An environmental engineer testifying on behalf of C&D debris dump owner Joe Karolys in state Supreme Court Wednesday, Sept. 11 attempted to poke holes in state Department of Environmental Conservation test results that showed dangerous levels of toxic materials in the three dumpsites.
Trucks can continue to come on and off Joe Karolys’ three construction and demolition debris dumping sites in Saugerties until at least September 11 after state Supreme Court Judge Richard Mott adjourned an August 22 hearing in which the town was seeking to overturn the Temporary Restraining Order that prevents it from enforcing stop work orders at the sites.
In the third session of a state Supreme Court hearing on the matter of alleged illegal C&D material dumping, Saugerties resident Joe Karolys’ counsel argued on Monday, August 21 that samples of construction and demolition material on his client’s property taken by state Department of Environmental Conservation personnel indicating the presence of pesticides and heavy metals such as mercury were false, and that media attention vilifying his client as a “polluter” had irreparably damaged his business.
Saugerties resident Joe Karolys and his legal counsel asserted last week that the town’s anti-dumping laws were being selectively enforced. While the appeal is pending, the town can’t enforce a stop-work order that would prevent the dumps, which were cited in May by the DEC for violations of clean water and solid waste disposal laws, from accepting more material.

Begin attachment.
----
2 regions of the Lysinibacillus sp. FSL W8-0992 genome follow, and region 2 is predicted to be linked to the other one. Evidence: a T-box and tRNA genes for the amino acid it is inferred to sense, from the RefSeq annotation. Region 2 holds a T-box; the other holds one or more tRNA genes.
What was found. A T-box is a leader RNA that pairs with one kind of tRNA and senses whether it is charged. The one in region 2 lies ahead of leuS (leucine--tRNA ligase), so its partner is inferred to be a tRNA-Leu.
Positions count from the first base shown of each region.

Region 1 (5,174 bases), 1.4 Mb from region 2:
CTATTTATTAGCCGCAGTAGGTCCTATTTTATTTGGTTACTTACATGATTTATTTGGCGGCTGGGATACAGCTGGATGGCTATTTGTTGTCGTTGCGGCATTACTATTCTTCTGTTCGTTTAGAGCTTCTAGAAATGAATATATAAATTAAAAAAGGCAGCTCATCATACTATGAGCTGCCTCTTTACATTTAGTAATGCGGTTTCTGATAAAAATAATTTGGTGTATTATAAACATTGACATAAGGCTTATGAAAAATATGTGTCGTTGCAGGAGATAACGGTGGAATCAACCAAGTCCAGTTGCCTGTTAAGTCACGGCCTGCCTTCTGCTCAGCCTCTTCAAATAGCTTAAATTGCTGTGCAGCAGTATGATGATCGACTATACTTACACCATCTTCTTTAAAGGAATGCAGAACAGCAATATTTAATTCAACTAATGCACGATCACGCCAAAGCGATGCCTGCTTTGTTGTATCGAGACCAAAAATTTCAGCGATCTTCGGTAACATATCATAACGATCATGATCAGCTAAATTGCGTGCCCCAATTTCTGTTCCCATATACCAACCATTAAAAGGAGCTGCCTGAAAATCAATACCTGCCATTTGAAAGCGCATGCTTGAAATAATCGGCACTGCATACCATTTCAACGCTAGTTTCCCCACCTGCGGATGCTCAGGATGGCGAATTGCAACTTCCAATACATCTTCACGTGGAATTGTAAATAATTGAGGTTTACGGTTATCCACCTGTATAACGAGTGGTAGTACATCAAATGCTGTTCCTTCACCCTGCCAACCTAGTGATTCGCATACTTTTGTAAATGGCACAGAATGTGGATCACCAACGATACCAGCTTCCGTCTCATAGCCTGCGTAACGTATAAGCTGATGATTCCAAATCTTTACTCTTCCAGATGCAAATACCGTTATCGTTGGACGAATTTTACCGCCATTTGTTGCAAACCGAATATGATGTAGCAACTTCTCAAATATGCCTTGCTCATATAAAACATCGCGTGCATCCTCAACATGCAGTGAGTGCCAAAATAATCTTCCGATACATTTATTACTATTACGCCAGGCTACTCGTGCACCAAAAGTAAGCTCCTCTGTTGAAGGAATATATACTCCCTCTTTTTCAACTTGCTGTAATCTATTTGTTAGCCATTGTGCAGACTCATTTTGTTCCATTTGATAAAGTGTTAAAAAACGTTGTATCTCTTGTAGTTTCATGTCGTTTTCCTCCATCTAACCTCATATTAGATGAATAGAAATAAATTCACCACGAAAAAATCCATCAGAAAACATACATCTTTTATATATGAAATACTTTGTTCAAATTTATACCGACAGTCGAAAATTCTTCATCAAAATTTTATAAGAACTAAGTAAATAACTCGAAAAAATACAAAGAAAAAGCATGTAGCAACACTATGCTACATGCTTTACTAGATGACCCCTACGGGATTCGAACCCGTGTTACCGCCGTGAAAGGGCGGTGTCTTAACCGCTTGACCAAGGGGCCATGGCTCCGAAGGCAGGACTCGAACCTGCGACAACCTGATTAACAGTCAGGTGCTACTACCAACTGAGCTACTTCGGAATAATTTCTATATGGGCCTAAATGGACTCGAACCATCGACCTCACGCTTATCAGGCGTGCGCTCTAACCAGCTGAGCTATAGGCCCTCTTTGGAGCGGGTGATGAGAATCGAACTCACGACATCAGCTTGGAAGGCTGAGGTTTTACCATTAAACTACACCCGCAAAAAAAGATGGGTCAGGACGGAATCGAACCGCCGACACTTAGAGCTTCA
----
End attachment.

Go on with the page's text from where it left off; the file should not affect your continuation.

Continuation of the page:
On August 2, less than a week before he was due in court to make the case to keep his controversial construction and demolition debris dumps open in the face of stop-work orders, Joe Karolys was arrested and charged with illegal dumping, town police said.
The owner/operator of several controversial construction and demolition dumps in Saugerties, which the town, the state Department of Environmental Conservation and, most recently, the Ulster County Department of Health have being trying to close for months, was arrested and charged with illegal dumping, Saugerties town police said. But according to Town Supervisor Fred Costello Jr., trucks bearing construction and demolition material are still coming on and off the property as of Tuesday, Aug. 6.
Among contaminants found in the six samples taken from the three properties, according to DEC documents, are heavy metals like mercury, lead and zinc; coal ash, coal and slag; and nine chemicals deemed to be “probable carcinogens,” including the banned-for-decades pesticide DDT.
Despite an order from the state Department of Conservation to shut down, neighbors say trucks keep coming in to Joe Karolys’ controversial construction and demolition debris dumps.
The state Department of Environmental Conservation on July 1 ordered controversial Saugerties dump owner Joe Karolys to “immediately begin removing all solid waste” from his three illegal C&D debris dumping sites.
After obtaining the proper warrants, state Department of Environmental Conservation officials finally got access last Friday morning to the Saugerties construction and demolition debris dump operated by Joe Karolys.